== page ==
One of the worst items I've been seeing people being taken advantage of is long term food storage. While I don't deny the world could fall apart because of an asteroid - I'm sure the dinosaurs would have loved a head's up on their coming extinction ;) - or the markets could lead to total financial devastation, I'm the kind of person who worries more about things that could happen like job loss and being snowed in for a week or two. This leads me to take a little more of an open look at long term food storage than someone would who was worried the end is about to happen - since it's October, and 2012 is almost over.
Before you purchase any long term food storage, you have to sit back and ask yourself - and your family - a few things. You need to know what your preparedness goals are. If you are just prepping for a week or two of bad weather, you might be better off purchase extra items at your grocery store like cans of fruit, veggies, and other assorted shelf stables snacks and meals that your family enjoys.
On the other hand, if you'd like to have more options on your pantry shelves and have a shelf stable self sufficient food supply of six months or more, you might want to start looking at long term food storage. Like all foods, don't rush into buying a year's supply of an item until you've tried it first. 12 cans of dehydrated beef stew might sound like a great idea, until you taste it and realize it tastes worse than hospital food. All of a sudden, you've thrown away $200+ that could have been used for better tasting preparations, because you rushed into buying without trying.
Some brands, such as Provident Pantry, Mountain House, Shelf Reliance THRIVE, and Augason Farms, sell smaller sized cans and pouches that you can purchase to try out before making a large purchase. Take advantage of these, and try them out as a FAMILY. You might be able to tolerate it, but your spouse or child(ren) might absolutely hate it. Don't forget that when you try it out, you need to make the dish the same way you would in an emergency situation. If you are planning to have no electricity from a natural disaster, then make the meal the way you would in that situation - on a grill, portable stove, or fireplace. If you're finding the dish a bit lacking, and you start to add ingredients - then you need to keep this in mind for the future and stock those spices or other ingredients.
A very BAD mistake many people make is not checking out the nutritional panel on these long term storage foods. Some items available for purchase are being marketed as "72 hours of meals" or "1 month of food" and I'm here to tell you the cold hard truth: unless you are rationing, most of these are NOT 72 hours, one month, or whatever. They are the bottom of the bottom of calories, some under 1,000 for an entire day. This could be fine for a day or two - but if you're storing for the complete collapse of society and it happens, 1,000 calories is NOT enough for survival for your average adult. Not even close. Keep in mind all the extra work by hand you'll be doing - from chopping wood to carrying water - and you'll realize that our great grandparents really needed the extra fat in their bacon. The harder you have to be working - even just cutting branches and clearing the yard from a major tornado or hurricane - the more calories your body will need to consume. I've tried some long term meals that were marketed as a meal for two - and they weren't even enough for my DH alone for one meal. I had to supplement with other items from my food storage to make it a meal.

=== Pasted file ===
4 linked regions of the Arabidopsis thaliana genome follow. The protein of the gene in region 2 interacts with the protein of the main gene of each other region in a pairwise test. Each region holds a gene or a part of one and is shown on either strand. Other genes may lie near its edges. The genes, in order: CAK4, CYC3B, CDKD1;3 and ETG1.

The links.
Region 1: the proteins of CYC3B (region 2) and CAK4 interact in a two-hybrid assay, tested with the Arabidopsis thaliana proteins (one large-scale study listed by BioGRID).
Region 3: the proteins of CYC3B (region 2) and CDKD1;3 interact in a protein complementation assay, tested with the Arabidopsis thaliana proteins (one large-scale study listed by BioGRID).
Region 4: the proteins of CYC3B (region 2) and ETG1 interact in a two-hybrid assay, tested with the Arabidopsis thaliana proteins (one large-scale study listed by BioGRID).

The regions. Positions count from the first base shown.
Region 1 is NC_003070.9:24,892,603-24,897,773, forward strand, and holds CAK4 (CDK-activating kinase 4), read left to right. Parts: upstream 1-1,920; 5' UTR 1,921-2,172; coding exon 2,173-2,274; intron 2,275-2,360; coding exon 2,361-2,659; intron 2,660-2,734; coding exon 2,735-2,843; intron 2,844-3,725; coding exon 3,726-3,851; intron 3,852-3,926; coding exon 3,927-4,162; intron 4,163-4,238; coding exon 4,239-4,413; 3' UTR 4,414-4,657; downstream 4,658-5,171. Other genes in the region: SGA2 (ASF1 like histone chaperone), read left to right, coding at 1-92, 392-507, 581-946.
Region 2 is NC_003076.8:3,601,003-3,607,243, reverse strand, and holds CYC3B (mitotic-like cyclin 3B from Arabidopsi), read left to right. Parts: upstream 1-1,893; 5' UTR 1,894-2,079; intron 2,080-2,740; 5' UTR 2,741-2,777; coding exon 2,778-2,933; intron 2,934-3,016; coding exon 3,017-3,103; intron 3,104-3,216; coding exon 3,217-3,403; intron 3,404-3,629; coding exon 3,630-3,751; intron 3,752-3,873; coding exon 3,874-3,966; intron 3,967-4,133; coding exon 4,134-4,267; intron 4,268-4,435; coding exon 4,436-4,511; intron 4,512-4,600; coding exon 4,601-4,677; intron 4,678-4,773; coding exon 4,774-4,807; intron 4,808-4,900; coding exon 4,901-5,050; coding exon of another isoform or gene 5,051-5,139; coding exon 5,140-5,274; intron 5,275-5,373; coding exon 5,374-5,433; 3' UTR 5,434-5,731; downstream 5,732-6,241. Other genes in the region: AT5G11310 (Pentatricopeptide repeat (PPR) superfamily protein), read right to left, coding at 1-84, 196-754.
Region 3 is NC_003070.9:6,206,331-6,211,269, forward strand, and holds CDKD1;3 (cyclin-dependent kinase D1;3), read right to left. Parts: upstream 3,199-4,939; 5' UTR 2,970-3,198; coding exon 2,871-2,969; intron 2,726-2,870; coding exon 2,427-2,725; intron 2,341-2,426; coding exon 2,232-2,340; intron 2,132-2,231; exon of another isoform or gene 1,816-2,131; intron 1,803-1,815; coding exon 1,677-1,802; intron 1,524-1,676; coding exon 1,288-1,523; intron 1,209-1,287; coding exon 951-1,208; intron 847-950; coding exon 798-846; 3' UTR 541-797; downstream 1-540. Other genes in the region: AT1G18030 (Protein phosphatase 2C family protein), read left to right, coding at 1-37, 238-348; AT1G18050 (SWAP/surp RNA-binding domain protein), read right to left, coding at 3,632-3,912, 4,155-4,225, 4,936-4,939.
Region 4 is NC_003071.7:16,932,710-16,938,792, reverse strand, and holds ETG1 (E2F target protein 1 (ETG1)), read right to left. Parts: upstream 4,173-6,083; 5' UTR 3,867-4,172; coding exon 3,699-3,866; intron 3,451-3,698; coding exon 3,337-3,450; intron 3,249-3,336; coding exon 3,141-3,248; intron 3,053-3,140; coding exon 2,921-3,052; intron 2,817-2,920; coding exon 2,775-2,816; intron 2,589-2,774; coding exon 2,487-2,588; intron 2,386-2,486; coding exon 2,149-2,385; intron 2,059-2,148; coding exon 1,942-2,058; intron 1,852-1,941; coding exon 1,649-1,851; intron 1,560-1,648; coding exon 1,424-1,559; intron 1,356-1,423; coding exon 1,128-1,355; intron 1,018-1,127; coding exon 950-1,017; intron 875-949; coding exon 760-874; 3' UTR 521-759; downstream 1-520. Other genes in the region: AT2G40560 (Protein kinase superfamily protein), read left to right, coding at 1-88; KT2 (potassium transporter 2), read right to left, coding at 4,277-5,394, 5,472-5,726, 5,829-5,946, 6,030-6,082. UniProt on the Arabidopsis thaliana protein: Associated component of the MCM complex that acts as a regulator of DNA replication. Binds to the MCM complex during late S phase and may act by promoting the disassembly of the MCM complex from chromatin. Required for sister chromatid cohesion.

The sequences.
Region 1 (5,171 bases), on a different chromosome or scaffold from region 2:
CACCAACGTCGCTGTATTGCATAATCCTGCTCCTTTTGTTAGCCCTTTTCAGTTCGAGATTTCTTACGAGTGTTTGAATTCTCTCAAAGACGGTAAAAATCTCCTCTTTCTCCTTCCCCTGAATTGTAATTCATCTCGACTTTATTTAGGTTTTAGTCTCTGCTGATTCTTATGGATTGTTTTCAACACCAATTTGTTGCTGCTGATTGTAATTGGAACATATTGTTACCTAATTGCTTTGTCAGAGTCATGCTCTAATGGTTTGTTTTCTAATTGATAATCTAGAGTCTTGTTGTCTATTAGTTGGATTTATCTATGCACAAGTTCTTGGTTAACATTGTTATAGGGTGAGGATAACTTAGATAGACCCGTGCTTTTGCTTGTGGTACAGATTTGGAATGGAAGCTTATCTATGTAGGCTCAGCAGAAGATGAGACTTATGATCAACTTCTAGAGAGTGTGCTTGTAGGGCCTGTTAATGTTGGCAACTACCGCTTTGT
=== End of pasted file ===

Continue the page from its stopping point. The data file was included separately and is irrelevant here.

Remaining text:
Another mistake on that nutritional panel is not checking out the ingredients. Many are loaded with sodium, which could be a problem if you have blood pressure or heart problems and you are living off long term food storage with no fresh foods. Also, be aware that most long term food storage is NOT organic and could possible be laden with GMO's, as well as artificial flavorings or coloring. Read the labels, and remember when it comes to long term food storage, cheaper is NOT always better. If you're relying on it to live, quality outranks price. Better quality foods means you are needing to eat less, and sometimes it even takes up less space.
Don't forget storage times. Some of these long term storage foods are only good for 2-3 years, while others, like Mountain House, have passed the 30 year mark and are still fine to eat. Yes, how you store your foods is important, but some food will go bad quickly no matter how perfect the storage environment is. If you're planning to store for a major event, but you're not eating what you store, you'll want to be sure that the storage food you are purchasing is geared to be good as long as possible.
You'll also need to take in any food intolerances into account. If a family member has a food allergy, be aware that many of these long term foods are all made in the same plants, and come into contact with soy, dairy, gluten, etc. A lot of the "meat" products in some of the cheaper food storage brands is actually made from soy - so again, read those labels, and be aware of the ingredients in what you are buying.
Finally, as a reminder: if you are storing long term foods, please remember to stock accessories that go with it. I read a story of a single guy who purchased a year's worth of wheat, beans, and rice. When he lost his job, he was thrilled to be able to fall back on these preps... until he realized that he couldn't even eat the wheat as he had intended, because he had forgotten to also purchase a grain mill to grind that wheat! Make sure you own items such as a grain mill, multiple manual can openers, water to cook with, pots and pans that can be used (Teflon cookware and woodstoves don't mix! You want cast iron or stainless steel!) and plenty of spices to go alongside those foods, or you're going to tire of beans and rice very, very quickly.